Additionally, except as otherwise closed by this Order or previous executive orders, businesses that are not part of the critical infrastructure sectors identified by the U.S. Department of Homeland Security’ Cybersecurity and Infrastructure Security Agency may also reopen to the public. This means that manufacturing, construction, large and small retail, specialty vendors, wholesalers, financial institutions, and many others may now safely reopen and operate in Maryland with public health and safety guidance recommendations in place. This guidance, which is strongly encouraged for all reopening businesses, includes:

  • Wearing face coverings whenever face-to-face interaction takes place;
  • Conducting temperature checks for workers and other personnel;
  • Limiting the proximity of employees by rotating employee hours;
  • Instituting split schedules, shifts or shorter workweeks; and
  • Staggering start, break or shift times.

The governor advised, however, that individuals who can telework should continue to do so as safety remains Maryland’s top priority.

State Government

State government resumed a phased return to normal operations as of June 8, 2020. Specifically, the Motor Vehicle Administration and other customer-facing agencies have reopened select branches to customers on a limited and appointment only basis. Staff at these establishments must continue to wear face coverings and there will be plexiglass dividers at each staff member’s workstation. Maryland transit has also returned to a more normal schedule to accommodate more Marylanders returning to work.

Indoor Dining and Additional Outdoor Recreational Establishments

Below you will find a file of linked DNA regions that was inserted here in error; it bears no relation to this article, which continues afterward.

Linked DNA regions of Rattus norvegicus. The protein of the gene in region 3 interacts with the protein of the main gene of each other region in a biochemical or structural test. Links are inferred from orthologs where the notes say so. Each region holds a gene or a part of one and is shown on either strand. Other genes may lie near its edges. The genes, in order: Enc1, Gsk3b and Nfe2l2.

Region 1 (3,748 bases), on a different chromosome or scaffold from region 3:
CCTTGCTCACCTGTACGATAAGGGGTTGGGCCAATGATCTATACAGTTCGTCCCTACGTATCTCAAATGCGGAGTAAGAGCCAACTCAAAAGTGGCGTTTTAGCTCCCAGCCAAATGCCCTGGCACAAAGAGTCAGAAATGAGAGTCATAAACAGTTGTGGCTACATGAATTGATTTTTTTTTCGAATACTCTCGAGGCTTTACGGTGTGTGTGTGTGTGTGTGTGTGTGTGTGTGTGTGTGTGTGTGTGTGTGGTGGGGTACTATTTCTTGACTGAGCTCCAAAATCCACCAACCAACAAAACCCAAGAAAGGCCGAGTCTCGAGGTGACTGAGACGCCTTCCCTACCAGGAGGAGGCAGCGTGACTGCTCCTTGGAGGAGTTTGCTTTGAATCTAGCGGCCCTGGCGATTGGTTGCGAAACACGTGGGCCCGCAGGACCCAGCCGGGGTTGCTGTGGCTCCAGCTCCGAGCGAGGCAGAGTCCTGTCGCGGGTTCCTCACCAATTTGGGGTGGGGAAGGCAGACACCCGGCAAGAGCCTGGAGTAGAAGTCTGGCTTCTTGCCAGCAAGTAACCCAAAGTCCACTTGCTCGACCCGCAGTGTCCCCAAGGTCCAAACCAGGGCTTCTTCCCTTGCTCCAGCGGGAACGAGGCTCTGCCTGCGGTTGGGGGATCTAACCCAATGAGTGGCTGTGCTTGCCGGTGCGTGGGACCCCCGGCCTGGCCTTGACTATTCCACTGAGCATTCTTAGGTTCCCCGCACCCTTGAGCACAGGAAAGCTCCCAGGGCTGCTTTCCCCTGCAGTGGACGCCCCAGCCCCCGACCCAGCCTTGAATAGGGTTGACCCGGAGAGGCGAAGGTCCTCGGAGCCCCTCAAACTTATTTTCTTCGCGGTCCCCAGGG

Previously, restaurants and bars were restricted to operating on a carry-out, drive through and delivery basis and, to the extent they were permitted under an applicable local order, serving customers in outdoor areas only. Effective as of 5 p.m. on June 12, 2020, restaurants and bars may, subject to applicable local orders, reopen indoor seating areas at up to 50% of the establishment’s maximum occupancy. Further, all restaurants and bars must adhere to the following requirements:

  • Require all staff to wear face coverings (as defined in the face coverings order);
  • Not serve buffet-style;
  • Not serve customers who are not seated; and
  • Clean and disinfect every table between each seating in accordance with CDC and MDH guidelines and through the use of cleaning products approved by the U.S. Environmental Protection Agency for use against COVID-19.

Certain additional outdoor recreational establishments will also be permitted to reopen, effective as of 5 p.m. on June 12, 2020. Subject to applicable local orders, the following outdoor recreational establishments may reopen:

  • Amusement parks;
  • Miniature golf establishments;
  • Go-kart tracks;